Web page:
Jumping into mobile but don’t know where to start? You’re not alone, and articles like this are written for them any marketers out there who are interested in adopting this channel but searching for best practices.
Takeaways: Promotion and messaging – which are among the strategies in the article – are age old marketing principles. But the importance of exclusivity is an important differentiator for mobile and social media marketing efforts. Tailoring promotions, offering “VIP” access and helping members of your audience feel like they are “in on” something unique is an important strategy for successful efforts in this space.
Content marketing is absolutely critical, but where do influencers fit? Do you even know what influencer marketing is? Amanda Maksymiw breaks it down on the Content Marketing Institute blog.
Takeaways: Influencer marketing isn’t new and you may actually already be doing it – marketers have been engaging with the people and groups that their target audience looks to for information for a very long time. But did you know that content marketing and influencer marketing need to work together? The article is full of takeaways, but this line sums it up: “By engaging in ongoing conversations with key bloggers, reporters and other influencers, they will be more apt to share your content and refer to you as a thought leader in the space.” Their insight, behavior and feedback can also inform your approach to content going forward, so don’t ignore this critical audience as you define your marketing plans for 2010!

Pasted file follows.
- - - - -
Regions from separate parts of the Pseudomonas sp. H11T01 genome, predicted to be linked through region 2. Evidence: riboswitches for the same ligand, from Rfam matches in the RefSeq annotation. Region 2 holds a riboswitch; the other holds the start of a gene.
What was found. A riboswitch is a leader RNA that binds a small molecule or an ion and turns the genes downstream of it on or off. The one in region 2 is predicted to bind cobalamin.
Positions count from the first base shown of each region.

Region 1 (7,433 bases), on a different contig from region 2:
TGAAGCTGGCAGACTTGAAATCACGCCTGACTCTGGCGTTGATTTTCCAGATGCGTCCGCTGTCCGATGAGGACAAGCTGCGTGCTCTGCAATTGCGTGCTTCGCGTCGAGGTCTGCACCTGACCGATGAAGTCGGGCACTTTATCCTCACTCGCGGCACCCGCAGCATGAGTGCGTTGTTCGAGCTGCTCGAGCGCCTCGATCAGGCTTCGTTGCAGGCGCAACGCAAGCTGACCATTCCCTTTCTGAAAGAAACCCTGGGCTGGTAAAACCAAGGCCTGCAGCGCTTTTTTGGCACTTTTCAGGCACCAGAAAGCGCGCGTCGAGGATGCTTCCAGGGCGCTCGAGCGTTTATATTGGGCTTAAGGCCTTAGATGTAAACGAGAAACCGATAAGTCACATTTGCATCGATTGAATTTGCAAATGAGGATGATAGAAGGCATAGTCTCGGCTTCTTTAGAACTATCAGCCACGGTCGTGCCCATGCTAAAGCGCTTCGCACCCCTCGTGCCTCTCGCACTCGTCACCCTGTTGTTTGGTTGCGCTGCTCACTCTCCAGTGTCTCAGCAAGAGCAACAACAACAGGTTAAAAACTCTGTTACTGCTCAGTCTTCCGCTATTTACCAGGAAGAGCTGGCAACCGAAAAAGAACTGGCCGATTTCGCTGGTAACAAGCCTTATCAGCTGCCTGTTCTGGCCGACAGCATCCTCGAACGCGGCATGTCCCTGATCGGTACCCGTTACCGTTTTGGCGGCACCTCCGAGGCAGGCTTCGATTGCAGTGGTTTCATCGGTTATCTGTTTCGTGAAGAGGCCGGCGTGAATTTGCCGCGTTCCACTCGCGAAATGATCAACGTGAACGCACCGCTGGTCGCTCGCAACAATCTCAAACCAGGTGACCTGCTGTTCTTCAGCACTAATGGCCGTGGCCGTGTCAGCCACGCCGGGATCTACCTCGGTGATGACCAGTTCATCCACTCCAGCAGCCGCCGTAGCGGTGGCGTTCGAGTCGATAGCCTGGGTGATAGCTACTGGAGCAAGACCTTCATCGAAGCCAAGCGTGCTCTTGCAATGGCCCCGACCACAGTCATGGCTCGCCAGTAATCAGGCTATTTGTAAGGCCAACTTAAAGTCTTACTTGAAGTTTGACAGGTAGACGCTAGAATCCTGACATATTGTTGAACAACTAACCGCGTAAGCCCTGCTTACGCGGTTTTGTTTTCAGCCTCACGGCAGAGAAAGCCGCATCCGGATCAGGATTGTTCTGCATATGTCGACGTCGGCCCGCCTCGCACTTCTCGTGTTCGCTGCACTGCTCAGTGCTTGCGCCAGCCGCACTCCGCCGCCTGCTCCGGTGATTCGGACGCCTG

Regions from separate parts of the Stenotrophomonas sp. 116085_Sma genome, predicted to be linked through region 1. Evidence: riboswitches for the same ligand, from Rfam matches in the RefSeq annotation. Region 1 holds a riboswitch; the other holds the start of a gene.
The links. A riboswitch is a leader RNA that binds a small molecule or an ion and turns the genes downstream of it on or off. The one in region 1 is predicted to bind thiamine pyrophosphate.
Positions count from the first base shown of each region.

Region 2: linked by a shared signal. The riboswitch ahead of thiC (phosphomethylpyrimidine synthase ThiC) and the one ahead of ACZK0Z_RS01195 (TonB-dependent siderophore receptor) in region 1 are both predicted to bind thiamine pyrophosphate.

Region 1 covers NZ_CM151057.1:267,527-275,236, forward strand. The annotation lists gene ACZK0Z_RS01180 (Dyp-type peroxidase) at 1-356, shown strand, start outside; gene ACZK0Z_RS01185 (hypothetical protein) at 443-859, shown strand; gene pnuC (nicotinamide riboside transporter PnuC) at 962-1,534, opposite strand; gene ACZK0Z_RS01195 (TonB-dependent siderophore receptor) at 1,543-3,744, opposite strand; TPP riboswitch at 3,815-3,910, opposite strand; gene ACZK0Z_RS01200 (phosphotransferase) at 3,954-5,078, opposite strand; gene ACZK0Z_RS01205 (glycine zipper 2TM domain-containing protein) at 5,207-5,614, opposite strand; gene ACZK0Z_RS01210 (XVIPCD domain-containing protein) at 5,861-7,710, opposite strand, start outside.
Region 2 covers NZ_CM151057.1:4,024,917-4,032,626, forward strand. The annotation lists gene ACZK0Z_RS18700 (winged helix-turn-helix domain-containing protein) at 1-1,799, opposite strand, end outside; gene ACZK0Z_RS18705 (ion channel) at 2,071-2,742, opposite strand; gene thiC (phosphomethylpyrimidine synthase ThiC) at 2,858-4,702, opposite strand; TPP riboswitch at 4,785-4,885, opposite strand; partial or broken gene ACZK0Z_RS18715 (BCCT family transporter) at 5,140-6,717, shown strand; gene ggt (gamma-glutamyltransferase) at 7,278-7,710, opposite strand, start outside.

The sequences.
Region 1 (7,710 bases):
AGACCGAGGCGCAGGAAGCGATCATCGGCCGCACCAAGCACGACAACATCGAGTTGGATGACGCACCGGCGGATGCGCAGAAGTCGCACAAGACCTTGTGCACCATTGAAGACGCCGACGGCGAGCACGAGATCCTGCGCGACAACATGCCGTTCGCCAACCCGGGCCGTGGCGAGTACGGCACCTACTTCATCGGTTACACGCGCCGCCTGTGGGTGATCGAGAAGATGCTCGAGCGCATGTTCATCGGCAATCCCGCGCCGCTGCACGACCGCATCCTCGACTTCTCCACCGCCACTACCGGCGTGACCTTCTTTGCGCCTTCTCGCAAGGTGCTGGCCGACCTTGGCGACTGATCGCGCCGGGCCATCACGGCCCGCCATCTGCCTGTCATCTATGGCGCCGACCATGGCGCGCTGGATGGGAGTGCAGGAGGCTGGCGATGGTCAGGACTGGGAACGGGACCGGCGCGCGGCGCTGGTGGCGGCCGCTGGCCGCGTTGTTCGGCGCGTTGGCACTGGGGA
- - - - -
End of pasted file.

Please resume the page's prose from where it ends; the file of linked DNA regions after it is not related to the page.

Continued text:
In our most popular tweeted post from last week, Nate Riggs provides a summary of statistics on QR code adoption and its increasing applicability in the market.
Takeaways: It seems like people have been talking about QR codes for ages, but in the absence of really strong case studies, its touch for a lot of businesses to see where the technology is going and whether it’s worth integrating into their marketing strategies. This article offers several great points to consider before adopting QR codes as a marketing tactic, including creating the right landing page (sending folks to a page that isn’t optimized for mobile is a HUGE don’t) and keeping things simple. Remember, a QR code is intended to be a point of conversion – keep the clutter out.
You’ve probably heard that mobile devices are overtaking PC’s among consumers in terms of purchase preference and Internet use, but how does that translate into advertising spend?
Takeaways: The opening line says it all, “Mobile advertising has reached critical mass and will double this year to reach a total of approximately $1.2 billion.” But what does that mean for your business? If you think it means you should jump on the mobile advertising bandwagon, not so fast. The platform is growing and chances are, your audience is definitely there. However, as the article states, smaller screen real estate, creative limitations, the need for consistent formats and ROI metrics present challenges for mobile advertisers that can’t be ignored. Additionally, ad revenue for mobile advertising is consistently lower than traditional Internet advertising. None of these factors should serve as deterrents from pursuing mobile advertising altogether, but rather than rushing to allocate resources toward mobile advertising, be smart about it and make sure that it is part of a more high-level, multichannel marketing strategy.